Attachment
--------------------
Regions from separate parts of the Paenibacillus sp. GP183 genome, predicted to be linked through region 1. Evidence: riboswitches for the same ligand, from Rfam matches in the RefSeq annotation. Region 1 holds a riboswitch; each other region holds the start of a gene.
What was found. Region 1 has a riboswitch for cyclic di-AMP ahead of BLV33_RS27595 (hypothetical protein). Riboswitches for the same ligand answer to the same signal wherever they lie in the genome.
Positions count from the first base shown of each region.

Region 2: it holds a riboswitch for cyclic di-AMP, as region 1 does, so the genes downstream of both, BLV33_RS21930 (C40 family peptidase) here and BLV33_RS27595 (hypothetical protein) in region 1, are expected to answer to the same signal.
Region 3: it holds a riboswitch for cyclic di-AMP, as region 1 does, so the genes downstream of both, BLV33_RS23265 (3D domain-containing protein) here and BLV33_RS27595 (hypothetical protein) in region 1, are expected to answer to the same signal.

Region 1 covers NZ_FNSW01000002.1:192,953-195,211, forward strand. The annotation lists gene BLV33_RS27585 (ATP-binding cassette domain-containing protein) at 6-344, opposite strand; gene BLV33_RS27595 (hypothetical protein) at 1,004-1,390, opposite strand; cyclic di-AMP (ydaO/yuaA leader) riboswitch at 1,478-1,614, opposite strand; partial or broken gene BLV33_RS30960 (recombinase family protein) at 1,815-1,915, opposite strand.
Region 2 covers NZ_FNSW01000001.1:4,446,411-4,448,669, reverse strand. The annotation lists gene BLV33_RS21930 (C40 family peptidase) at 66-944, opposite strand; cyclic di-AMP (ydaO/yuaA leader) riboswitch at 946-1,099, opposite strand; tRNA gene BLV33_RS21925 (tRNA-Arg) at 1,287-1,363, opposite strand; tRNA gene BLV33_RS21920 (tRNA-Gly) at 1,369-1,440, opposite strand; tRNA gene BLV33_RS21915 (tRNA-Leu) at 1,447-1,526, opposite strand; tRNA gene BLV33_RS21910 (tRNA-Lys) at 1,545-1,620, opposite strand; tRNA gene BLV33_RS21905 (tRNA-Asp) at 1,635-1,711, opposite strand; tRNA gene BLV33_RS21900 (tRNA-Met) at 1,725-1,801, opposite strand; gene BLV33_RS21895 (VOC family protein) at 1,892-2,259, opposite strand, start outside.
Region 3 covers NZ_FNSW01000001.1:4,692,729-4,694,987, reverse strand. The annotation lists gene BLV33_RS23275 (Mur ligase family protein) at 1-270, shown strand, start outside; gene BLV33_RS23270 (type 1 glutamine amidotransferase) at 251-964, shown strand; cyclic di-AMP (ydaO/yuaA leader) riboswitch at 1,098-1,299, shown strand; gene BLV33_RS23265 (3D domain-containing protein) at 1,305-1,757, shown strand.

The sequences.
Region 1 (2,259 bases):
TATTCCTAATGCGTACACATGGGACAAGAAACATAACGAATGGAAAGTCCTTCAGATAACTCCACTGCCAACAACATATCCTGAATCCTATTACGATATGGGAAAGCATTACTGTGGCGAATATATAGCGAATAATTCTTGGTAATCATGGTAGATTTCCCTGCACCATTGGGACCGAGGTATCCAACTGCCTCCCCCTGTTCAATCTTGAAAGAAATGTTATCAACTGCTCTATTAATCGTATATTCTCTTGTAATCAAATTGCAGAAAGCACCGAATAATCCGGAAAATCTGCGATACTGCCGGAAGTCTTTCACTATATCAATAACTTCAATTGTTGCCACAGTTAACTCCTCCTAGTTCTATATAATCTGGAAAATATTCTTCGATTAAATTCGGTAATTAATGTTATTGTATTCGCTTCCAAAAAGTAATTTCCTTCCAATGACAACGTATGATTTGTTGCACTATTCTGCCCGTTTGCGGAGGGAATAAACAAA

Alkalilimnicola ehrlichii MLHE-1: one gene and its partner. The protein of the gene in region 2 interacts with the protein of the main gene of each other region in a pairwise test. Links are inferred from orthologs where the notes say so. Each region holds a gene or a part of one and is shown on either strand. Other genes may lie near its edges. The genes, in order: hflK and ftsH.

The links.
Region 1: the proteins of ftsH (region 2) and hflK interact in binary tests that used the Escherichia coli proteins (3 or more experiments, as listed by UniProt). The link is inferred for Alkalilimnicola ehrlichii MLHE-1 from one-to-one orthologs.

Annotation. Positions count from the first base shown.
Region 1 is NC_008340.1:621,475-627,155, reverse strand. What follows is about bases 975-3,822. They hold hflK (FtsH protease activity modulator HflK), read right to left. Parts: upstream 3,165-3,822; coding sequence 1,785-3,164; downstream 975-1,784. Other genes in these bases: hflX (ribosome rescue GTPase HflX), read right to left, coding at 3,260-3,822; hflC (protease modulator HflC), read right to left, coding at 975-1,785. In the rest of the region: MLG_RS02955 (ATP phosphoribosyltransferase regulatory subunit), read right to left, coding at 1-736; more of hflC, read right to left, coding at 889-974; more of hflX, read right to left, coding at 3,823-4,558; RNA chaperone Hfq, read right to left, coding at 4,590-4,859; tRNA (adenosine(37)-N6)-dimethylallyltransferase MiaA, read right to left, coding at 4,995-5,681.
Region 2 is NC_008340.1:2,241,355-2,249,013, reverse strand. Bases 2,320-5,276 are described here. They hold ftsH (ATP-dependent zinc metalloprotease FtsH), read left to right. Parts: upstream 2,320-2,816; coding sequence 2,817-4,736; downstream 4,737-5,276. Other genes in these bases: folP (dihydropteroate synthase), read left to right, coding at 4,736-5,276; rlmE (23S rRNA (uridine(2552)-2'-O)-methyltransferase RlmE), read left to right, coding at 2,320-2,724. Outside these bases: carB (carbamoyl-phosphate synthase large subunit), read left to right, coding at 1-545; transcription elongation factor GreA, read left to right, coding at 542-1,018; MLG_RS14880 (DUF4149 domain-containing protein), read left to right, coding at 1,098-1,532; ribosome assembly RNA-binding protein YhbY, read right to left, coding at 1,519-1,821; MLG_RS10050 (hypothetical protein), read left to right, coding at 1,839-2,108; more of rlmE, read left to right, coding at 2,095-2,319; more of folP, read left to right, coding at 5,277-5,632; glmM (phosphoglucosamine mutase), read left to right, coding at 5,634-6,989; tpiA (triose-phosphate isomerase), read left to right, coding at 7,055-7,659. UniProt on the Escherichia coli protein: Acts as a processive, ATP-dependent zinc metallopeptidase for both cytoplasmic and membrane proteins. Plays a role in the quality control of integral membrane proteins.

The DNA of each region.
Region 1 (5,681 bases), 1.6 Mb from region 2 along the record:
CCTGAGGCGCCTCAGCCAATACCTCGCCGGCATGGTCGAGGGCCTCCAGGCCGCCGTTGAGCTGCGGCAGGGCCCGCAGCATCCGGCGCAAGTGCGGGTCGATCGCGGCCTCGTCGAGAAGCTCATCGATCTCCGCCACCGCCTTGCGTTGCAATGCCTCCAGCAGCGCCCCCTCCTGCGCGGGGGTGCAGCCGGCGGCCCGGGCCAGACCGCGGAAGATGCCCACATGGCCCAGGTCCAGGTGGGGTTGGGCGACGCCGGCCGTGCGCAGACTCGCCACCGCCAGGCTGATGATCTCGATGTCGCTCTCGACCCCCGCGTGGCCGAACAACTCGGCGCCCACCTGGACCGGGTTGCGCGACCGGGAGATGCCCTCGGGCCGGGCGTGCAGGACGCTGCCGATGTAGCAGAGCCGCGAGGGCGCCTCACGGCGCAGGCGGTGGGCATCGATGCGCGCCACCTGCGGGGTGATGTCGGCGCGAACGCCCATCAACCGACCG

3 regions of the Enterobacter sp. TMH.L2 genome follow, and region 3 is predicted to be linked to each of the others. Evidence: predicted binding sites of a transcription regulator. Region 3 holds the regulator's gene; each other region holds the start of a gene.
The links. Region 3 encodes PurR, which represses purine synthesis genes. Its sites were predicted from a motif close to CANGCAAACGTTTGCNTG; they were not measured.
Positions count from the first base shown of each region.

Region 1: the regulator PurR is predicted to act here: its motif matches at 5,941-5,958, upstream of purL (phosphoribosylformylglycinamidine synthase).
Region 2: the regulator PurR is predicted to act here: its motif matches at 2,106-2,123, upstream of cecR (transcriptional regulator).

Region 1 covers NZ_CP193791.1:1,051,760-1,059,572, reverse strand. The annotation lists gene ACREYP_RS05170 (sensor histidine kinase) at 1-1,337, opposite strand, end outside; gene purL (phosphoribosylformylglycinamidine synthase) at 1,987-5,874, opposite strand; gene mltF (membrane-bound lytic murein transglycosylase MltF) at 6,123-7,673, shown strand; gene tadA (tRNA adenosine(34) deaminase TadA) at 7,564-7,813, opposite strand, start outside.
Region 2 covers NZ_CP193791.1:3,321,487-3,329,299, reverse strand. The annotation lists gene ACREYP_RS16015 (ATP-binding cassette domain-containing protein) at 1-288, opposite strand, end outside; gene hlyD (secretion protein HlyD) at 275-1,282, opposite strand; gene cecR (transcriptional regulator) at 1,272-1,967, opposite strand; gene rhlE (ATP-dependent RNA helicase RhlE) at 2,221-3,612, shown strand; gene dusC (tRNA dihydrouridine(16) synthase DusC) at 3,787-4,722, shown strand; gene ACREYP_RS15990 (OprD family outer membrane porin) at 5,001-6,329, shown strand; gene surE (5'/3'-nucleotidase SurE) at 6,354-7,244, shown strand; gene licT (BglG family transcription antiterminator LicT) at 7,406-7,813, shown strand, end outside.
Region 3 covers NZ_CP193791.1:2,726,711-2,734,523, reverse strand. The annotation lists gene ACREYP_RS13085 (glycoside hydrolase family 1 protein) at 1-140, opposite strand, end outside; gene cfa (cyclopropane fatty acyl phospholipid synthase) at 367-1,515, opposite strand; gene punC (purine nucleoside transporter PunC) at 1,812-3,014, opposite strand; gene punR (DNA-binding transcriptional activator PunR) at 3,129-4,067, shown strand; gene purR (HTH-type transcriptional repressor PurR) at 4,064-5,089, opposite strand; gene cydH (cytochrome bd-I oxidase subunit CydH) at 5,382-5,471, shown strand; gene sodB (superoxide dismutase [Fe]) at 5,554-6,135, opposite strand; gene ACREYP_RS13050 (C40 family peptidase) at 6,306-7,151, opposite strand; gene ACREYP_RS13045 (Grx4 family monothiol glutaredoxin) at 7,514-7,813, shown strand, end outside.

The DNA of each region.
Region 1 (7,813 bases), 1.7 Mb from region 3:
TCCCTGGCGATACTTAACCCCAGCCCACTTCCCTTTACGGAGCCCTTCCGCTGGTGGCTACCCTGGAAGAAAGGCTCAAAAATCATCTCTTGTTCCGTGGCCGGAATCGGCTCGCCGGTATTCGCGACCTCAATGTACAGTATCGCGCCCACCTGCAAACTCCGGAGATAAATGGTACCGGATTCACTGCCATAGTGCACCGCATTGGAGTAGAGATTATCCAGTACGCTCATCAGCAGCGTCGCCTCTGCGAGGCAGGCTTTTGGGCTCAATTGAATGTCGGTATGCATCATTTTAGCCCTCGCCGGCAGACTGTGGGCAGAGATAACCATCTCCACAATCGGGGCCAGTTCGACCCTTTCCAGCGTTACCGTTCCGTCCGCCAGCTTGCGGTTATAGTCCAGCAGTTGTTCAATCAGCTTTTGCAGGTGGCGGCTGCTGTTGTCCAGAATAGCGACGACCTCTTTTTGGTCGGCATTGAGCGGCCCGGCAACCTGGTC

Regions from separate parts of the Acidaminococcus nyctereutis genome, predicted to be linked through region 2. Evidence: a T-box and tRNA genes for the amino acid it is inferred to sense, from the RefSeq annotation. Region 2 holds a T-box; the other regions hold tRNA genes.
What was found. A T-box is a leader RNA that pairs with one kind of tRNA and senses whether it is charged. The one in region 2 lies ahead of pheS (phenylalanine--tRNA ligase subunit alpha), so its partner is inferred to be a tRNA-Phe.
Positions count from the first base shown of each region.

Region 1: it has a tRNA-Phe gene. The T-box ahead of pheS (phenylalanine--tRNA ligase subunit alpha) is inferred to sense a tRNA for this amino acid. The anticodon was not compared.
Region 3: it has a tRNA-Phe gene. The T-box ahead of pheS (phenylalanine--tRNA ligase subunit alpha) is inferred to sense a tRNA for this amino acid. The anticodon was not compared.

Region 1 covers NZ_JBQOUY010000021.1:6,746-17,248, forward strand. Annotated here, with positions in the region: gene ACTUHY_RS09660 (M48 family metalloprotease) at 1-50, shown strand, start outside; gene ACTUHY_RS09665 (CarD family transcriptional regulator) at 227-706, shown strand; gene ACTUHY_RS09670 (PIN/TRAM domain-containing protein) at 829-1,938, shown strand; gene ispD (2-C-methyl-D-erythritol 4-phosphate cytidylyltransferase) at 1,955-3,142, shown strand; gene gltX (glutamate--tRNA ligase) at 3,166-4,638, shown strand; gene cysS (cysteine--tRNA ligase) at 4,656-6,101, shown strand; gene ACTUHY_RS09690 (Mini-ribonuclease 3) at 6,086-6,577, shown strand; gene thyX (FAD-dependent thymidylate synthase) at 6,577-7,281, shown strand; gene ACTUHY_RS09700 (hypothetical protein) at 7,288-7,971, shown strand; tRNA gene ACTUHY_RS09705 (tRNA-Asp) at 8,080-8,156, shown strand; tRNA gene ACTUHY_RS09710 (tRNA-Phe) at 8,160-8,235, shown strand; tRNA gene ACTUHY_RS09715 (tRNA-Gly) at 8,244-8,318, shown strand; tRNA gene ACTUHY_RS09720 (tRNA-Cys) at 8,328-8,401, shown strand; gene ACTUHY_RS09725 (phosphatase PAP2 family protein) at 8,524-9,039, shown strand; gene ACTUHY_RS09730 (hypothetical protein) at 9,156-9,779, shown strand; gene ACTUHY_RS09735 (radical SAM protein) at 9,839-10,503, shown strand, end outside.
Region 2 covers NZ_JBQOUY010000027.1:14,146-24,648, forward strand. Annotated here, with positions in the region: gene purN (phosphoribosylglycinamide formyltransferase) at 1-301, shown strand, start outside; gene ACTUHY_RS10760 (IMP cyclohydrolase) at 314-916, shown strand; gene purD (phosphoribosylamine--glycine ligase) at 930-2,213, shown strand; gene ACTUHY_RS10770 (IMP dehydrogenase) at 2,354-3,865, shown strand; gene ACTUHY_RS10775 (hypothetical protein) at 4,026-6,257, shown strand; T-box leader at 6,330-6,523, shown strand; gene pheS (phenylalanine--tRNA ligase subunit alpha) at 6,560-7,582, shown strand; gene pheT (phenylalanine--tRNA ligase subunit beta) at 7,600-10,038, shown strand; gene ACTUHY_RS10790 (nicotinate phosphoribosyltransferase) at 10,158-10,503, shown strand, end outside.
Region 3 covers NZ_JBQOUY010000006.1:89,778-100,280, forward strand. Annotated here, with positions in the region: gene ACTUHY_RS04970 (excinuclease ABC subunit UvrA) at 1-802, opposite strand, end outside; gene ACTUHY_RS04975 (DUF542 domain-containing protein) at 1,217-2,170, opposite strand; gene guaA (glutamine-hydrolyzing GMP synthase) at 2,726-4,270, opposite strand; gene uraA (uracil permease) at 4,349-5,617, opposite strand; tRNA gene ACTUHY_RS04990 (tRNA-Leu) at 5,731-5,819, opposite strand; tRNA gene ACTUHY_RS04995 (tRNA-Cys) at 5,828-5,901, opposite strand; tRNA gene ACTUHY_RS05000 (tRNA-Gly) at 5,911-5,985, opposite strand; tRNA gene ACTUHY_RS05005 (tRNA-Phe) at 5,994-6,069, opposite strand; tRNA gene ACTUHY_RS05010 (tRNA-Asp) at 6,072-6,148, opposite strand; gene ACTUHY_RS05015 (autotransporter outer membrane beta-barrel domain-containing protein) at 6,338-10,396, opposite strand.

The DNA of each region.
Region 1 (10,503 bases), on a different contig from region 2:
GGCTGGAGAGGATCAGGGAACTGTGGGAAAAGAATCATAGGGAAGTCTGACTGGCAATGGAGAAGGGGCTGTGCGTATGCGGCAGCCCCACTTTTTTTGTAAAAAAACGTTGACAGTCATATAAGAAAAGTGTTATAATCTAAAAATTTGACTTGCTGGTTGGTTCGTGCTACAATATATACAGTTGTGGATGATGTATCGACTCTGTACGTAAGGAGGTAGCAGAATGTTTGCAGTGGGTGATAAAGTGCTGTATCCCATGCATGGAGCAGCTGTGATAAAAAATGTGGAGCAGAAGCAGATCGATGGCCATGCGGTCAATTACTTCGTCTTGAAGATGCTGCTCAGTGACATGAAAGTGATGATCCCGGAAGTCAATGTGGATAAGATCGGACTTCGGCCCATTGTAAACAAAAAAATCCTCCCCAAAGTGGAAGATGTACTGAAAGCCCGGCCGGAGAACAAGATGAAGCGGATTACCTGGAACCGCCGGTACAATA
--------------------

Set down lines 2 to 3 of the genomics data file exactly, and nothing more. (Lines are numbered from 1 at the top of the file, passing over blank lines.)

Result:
What was found. Region 1 has a riboswitch for cyclic di-AMP ahead of BLV33_RS27595 (hypothetical protein). Riboswitches for the same ligand answer to the same signal wherever they lie in the genome.
Positions count from the first base shown of each region.